Neutrophils, also recognised as neutrocytes, are the most abundant type
of white blood cell in circulation within mammals, usually consisting between
40% and 70% of entire leukocyte concentration within our bloodstream. They are
multinucleated granulocytes with a distinctive phenotype with a nucleus
consisting of 3-5 lobes connected with chromatin. Neutrophils originate from
the pluripotent, haematopoietic stem cells within bone marrow and endure a very
short life span, typically only five to six days. They are critical
in fighting and controlling both fungal and bacterial infection due to
their ability to migrate to the site of infection from the peripheral blood
circulation when tissue damage and invasion of a pathogen occurs. Neutrophils
are highly specialised killing cells1 and are the most important cell
involved in the acute phase of inflammatory response with their phagocytic
nature allowing them to quickly recognise and engulf harmful invading pathogens
removing the infection.
2They have the ability to eliminate
pathogens through different mechanisms, one of these being the generation of
Neutrophil extracellular traps (NETs). These pathogens are then cleared by
proteolytic enzymes, antimicrobial peptides and reactive oxygen species
(ROS).   Neutrophils
also play a critical role in the regulation and pathogenesis of both acute and
chronic inflammatory disease.  


There are three ways in which Neutrophils can be destroyed. Apoptosis,
Necrosis and NETosis.
3Apoptosis, a normal phenomenon with is
a frequently occurring form of cell death sometime referred to as programmed
cell death. During apoptosis cells activate an intracellular death and commit
suicide. A type of proteolytic enzyme called caspases cleave specific proteins
within the cell’s cytoplasm and nucleus, inducing the cell’s death. Apoptosis
is a more favourable form of cell death as it causes less damage to surrounding
cells. Remaining apoptotic bodies are phagocytosed with cellular organelles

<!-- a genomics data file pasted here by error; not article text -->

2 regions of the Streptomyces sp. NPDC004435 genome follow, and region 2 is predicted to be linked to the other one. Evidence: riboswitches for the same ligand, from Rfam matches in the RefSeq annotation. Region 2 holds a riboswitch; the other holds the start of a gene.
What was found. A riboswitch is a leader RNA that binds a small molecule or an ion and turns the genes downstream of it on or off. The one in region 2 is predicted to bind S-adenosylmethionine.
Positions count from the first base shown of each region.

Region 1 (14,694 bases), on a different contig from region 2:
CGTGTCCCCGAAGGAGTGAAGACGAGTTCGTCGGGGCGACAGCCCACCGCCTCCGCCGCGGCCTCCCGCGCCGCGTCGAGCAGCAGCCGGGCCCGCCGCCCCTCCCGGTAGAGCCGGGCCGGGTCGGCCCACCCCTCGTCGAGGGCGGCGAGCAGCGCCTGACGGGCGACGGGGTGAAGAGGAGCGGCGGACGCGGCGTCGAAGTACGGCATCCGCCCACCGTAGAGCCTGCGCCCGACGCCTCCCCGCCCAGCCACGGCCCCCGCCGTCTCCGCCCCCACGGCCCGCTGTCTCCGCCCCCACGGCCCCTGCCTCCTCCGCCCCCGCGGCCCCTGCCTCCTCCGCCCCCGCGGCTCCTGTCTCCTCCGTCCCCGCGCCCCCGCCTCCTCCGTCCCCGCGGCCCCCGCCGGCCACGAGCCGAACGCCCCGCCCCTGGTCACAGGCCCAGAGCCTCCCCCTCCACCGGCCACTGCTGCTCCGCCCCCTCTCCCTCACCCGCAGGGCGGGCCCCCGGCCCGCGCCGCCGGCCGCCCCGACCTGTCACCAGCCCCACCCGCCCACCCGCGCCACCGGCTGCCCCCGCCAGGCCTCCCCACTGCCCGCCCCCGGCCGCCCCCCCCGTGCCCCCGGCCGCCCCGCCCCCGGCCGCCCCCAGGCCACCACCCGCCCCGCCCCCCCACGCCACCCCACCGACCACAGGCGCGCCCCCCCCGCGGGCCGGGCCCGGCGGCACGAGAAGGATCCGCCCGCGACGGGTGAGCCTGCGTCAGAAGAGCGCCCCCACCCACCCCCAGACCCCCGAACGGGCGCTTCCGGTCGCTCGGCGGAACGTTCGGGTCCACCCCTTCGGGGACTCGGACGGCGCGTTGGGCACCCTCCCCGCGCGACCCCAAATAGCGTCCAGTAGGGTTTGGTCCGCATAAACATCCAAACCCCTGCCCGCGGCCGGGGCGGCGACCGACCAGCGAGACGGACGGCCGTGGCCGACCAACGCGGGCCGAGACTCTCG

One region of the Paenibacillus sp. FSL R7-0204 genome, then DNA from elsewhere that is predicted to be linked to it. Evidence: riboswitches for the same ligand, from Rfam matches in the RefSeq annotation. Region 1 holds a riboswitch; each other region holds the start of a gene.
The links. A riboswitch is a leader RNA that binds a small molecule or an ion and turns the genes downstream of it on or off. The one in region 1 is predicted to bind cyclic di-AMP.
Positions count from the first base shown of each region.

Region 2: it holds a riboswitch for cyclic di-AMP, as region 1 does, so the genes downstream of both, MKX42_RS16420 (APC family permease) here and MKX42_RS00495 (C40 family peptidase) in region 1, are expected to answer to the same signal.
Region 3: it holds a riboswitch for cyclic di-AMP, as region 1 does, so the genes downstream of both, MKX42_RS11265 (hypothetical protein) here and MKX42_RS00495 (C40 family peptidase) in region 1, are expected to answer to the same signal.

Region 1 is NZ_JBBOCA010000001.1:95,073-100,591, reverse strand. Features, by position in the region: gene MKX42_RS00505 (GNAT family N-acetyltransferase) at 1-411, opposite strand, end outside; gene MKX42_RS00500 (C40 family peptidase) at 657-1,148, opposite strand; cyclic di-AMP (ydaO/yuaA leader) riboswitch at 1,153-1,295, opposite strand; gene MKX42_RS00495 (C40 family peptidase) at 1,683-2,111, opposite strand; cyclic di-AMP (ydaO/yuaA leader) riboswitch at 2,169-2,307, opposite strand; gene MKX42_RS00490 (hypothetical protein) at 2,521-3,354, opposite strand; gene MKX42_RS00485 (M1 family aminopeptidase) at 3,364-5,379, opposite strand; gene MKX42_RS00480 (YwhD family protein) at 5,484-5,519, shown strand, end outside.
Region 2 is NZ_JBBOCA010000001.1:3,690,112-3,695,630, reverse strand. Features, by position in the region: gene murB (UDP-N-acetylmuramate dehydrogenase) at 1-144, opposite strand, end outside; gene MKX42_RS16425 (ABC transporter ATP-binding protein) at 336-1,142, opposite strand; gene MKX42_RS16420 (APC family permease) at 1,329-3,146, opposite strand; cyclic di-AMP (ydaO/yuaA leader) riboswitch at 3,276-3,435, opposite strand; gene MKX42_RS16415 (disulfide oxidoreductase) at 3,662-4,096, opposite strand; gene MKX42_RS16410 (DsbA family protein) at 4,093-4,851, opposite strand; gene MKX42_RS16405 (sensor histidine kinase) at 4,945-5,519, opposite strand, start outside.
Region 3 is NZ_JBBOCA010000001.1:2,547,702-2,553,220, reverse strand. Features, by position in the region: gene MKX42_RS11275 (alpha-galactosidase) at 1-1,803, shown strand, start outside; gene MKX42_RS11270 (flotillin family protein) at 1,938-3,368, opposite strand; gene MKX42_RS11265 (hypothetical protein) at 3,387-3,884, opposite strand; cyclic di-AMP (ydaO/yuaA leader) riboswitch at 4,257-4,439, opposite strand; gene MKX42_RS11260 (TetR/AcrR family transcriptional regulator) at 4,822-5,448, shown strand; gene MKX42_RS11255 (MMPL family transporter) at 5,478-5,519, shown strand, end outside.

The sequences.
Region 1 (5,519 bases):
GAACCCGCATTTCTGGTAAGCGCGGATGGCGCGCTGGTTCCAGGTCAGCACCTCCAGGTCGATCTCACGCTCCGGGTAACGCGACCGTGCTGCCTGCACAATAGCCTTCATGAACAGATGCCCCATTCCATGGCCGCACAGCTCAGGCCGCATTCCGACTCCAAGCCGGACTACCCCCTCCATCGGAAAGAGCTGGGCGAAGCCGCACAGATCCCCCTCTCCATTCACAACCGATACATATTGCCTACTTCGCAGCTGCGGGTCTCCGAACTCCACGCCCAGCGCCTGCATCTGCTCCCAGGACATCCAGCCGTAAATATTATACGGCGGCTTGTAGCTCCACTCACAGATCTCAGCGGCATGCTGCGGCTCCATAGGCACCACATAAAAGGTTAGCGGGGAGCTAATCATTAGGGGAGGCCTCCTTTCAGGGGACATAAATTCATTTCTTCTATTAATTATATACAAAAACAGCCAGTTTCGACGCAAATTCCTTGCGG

still in-tact. Necrosis is an un-programmed, unregulated, turbulent form
of cell death in which enzymatic digestion takes place. Necrosis is caused
by unpredicted external factors such as infection or trauma. Due to the
ruptured cellular membrane allowing the unregulated release of
oxidant-generating and proteolytic enzymes from the necrotic cell bodies,
adjacent swelling frequently occurs as well as causing irreversible damage to
surrounding cells and tissue. NETosis is another form of programmed cell death
that is accompanied by the formation of NETs.4  NETosis is distinct from
apoptosis and necrosis. There are two types, suicidal NETosis and vital
NETosis. 5 NETosis can be characterized by
disintegration of nuclear and granular membranes, the decondensing of chromatin
and the diffusion into extracellular space following the collapse of the
nuclear membrane

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History of NETs

Neutrophils, since their discovery have always been recognised to be
crucial in the first line of defence when there is injury or infection. However
it was not until 1996 that the first discovery related to NETs occurred. The
discovery, made by Takei et al9 whilst he was investigating the relationship
neutrophil activation and neutrophil death using a stimulant
(phorbol-12-myristate-13-acetate or PMA ). The distinctive changes in the
neutrophils morphology spiked his interest such as the fusion of the multi-lobed
nucleus followed by the decondensing of the chromatin from its typical compact
structure. The nuclear envelope then fragmented while the organelles remained
functioning. Following further observation he could see that the extracellular
membrane became ruptured in a ROS dependent mechanism. In this case, the PMA
reacted directly with protein kinase C producing ROS. This led him to the
conclusion that there was an alternative pathway cell death independent from
Apoptosis and Necrosis. It was not until 2004 this discovery was further
investigated and coined NETosis by V.Brinkmann8 and his colleagues.
 Brinkmann et al. declared that neutrophils, following PMA stimulation
will extrude DNA forming an extracellular web like structure. He discovered that
this web like structure was decorated in bactericidal proteins which were once
contained in intracytoplasmic granules. 10 The mechanism used by NETs was
unique from the simple engulfment of pathogens and release of antimicrobials
and instead binds together microorganisms preventing spreading and further
infection introduced a new host defence structure.


Suicidal NETosis Vs vital NETosis

NETosis is initiated by certain in stimuli. In the case of suicidal
NETosis, it is initiated by the binding of ligands to both neutrophil toll like
receptors (TLRs) and the receptors for IgG-FC, complement and cytokines.

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